The concept of improving people’s lives using artificial limbs is as honourable as it is old (prosthetics have been around since the ancient Egyptians substituted missing toes with wooden replicas). Up until the latter part of the 20th century, prosthetics were essentially static limbs; but more recently prosthetic limbs – and joints especially – saw tremendous innovation and a surge in the number of companies entering the market. Add to that recent advances in materials science (eg, carbon) and electronics, and the prosthetics market is undergoing another change.

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As always, necessity is the mother of invention. With a large number of wars fought in recent decades, one of the many unfortunate side effects has been a surge in the number of disabled former soldiers (an ageing and increasingly overweight population is also contributing to this growth). Many armies, as well as being centres for excellence in electronics and materials science, have prioritised the care of soldiers, which in turn has led to the development of interesting technology. This has also helped to pave the way for prosthetics as a feasible, cost-effective solution for many, leading to a number of innovative small companies entering the space. More recently – with materials, software and electronics becoming the key elements of prosthetics – there has also been a move away from traditional medical doctor-based companies or research institutes to more high-tech driven ventures. With such substantial research requirements and an expensive end product, the need for IP protection is clear. This industry typically relies heavily on mergers and acquisitions, as well as venture capital, and for smaller companies this translates into intellectual property becoming their bargaining chip.

A mixture of technologies is always a hotbed for intellectual property, especially if elements of electronics are involved. Pharmaceuticals, telecoms and electronics are usually what come to mind when thinking about high-value IP sectors; however, the medical device and surgery area is characterised by intense activity and litigation, and has seen some of the largest settlements in history. Organisations in this area are not typically the subject of non-practising entity litigation; instead, there are (expensive and strategically important) head-to-head battles between competitors (see Table 1). This is another reason for smaller companies needing intellectual property to defend themselves, and as they grow the hunted may indeed become the hunter (a Cipher snapshot looking at litigation activities of billion-dollar start-ups (so-called 'unicorns') shows that as they grow, they start litigating against their peers).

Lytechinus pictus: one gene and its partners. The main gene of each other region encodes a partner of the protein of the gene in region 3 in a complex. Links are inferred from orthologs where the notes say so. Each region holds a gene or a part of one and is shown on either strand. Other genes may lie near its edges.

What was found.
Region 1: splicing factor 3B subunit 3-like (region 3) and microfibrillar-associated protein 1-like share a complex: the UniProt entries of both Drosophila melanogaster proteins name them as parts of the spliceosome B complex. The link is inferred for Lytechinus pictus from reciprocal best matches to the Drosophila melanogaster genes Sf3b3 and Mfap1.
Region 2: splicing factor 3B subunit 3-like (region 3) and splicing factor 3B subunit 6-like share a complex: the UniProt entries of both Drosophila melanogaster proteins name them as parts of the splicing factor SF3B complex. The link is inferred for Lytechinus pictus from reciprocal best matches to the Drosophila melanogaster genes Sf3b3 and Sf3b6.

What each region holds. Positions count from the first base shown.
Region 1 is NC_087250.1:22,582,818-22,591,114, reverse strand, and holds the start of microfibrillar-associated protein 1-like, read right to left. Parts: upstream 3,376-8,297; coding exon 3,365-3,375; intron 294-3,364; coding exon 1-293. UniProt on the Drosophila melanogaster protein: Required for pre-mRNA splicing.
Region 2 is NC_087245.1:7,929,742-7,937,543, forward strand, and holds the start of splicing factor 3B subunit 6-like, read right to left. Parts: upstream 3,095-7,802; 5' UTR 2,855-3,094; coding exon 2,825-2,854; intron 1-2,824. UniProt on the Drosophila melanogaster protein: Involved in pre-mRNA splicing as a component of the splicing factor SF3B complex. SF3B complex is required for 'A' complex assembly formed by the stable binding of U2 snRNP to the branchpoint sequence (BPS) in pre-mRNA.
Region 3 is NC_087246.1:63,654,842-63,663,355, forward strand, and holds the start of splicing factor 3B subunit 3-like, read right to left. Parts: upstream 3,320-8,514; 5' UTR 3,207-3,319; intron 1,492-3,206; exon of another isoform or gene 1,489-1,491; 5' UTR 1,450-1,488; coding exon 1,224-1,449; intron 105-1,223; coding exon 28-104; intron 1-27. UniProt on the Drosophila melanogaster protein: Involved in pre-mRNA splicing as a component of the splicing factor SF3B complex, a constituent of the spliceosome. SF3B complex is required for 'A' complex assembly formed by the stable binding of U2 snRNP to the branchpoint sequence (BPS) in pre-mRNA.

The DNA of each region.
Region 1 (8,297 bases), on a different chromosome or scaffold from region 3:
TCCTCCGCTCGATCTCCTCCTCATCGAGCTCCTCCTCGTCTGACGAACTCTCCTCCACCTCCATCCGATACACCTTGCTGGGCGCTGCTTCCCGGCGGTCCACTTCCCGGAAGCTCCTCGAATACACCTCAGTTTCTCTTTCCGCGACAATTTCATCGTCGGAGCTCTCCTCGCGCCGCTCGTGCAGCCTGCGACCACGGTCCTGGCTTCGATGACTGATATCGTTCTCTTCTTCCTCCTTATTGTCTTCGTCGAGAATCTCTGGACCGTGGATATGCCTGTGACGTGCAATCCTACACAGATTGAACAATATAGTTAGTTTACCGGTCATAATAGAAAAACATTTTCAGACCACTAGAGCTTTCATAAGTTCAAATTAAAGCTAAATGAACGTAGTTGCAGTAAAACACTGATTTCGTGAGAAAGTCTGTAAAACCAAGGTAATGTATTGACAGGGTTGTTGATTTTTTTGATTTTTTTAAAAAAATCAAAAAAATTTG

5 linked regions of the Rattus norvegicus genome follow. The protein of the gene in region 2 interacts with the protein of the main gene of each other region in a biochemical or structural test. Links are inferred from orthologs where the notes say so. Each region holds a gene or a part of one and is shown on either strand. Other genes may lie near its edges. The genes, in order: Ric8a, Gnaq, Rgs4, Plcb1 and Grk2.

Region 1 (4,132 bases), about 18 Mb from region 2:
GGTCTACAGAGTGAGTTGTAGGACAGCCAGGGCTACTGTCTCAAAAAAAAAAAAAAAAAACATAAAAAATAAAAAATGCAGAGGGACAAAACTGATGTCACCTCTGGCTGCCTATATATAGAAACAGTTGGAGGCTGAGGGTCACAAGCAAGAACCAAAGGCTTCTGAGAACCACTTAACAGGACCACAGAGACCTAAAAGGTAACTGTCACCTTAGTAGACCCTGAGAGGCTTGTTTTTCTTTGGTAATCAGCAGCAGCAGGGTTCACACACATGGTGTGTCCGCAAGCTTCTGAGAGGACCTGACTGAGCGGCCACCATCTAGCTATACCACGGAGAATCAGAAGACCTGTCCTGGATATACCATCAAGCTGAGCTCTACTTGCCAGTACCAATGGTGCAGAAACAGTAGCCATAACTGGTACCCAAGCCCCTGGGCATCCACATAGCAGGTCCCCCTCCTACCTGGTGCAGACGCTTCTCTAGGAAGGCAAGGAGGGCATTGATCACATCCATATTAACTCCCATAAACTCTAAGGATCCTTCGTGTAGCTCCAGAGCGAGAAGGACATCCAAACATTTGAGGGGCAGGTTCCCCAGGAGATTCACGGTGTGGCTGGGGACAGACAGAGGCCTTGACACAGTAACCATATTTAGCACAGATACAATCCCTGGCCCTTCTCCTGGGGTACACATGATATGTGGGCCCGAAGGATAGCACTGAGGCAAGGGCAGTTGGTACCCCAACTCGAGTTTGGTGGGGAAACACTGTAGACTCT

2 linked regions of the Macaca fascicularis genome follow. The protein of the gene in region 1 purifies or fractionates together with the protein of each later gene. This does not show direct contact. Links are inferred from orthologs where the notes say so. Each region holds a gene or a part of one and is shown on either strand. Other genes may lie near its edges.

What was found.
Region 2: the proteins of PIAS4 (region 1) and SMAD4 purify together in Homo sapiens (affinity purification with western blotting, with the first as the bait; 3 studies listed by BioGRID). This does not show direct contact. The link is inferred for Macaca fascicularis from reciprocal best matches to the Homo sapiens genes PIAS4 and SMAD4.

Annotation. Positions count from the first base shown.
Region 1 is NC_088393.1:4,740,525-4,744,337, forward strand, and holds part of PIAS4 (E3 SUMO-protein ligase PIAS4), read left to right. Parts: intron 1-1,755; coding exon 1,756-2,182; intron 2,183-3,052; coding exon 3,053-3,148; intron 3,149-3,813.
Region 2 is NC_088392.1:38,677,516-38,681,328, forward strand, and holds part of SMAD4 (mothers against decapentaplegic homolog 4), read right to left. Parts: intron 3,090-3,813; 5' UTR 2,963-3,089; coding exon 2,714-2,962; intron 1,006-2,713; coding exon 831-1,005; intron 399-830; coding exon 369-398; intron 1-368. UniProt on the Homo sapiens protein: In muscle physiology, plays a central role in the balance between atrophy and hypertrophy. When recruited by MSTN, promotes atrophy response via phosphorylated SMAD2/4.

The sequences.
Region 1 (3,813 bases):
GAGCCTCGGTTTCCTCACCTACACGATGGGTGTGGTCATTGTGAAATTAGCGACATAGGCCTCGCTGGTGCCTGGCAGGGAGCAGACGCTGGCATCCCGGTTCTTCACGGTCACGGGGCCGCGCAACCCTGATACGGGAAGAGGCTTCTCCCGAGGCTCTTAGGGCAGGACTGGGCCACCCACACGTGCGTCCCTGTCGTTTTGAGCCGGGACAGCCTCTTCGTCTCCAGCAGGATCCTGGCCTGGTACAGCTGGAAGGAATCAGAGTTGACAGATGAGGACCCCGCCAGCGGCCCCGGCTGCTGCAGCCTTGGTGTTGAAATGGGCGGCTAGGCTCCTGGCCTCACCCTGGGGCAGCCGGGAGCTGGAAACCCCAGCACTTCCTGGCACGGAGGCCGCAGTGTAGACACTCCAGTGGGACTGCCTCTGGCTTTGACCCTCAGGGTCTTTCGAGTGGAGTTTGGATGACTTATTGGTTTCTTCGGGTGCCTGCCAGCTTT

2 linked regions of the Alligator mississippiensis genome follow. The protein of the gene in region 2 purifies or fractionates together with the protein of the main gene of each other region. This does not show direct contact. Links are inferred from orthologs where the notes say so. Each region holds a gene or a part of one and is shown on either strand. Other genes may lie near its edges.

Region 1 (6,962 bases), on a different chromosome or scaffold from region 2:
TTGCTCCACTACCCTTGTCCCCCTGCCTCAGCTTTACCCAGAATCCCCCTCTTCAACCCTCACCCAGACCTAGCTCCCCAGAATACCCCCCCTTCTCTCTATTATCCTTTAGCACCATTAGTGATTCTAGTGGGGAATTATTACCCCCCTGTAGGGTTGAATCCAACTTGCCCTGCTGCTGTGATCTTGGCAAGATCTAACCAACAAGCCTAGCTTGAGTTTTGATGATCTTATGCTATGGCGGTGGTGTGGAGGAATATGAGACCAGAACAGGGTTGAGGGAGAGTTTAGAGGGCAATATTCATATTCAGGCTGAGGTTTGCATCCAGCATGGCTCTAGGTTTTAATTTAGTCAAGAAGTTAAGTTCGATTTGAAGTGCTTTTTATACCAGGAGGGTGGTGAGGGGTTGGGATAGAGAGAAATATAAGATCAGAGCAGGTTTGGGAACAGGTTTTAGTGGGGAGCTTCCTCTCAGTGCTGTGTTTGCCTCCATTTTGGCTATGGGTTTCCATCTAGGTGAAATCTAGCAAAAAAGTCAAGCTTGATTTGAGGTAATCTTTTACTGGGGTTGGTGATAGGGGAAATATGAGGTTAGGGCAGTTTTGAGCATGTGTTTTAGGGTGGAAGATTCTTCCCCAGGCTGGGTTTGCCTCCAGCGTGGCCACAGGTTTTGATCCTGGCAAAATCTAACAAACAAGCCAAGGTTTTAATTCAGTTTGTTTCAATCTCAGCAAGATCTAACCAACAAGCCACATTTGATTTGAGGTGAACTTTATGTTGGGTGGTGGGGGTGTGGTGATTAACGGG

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Figure 2 drills down further into the field of prosthetics, examining some of the most well-known players and uncovering what is driving this surge. A couple of companies have exhibited tremendous growth in recent years, most of which primarily focus on exoskeletons (eg, wearable suits or walking assists). The largest portfolios are held by bionics companies (eg, prosthetics with microprocessors, also known as robotic prostheses) and the big incumbent orthopaedics/joint companies (eg, knee and hip replacements). There is also a clear difference in growth between incumbents in orthopaedics/joints and bionics, with bionics still exhibiting double-digit growth.

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As the area of fastest growth, is the exoskeleton sector full of small companies working on innovative new solutions? Figure 3 plots the largest patent owners and the most active companies. This field has attracted activity from universities and Honda is the leader in the field (the legacy from its Asimo project). However, other companies and universities/research institutes are the leaders in terms of growth.

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With universities and companies spread around the world, it might be imagined that they have broad geographical profiles. However, most protection is sought in the United States, as seen in Figure 4.

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So what are the predictions? It appears that advances in electronics and robotics will lead to further innovations and advances in prosthetics and bionics – it could be argued that they already have. So in this area too, there is no immunity from IP wars. The market is currently valued at $20 billion and the potential for man and machine has never been greater.

Marcus Malek

This article first appeared in IAM magazine. For further information please visit www.iam-magazine.com.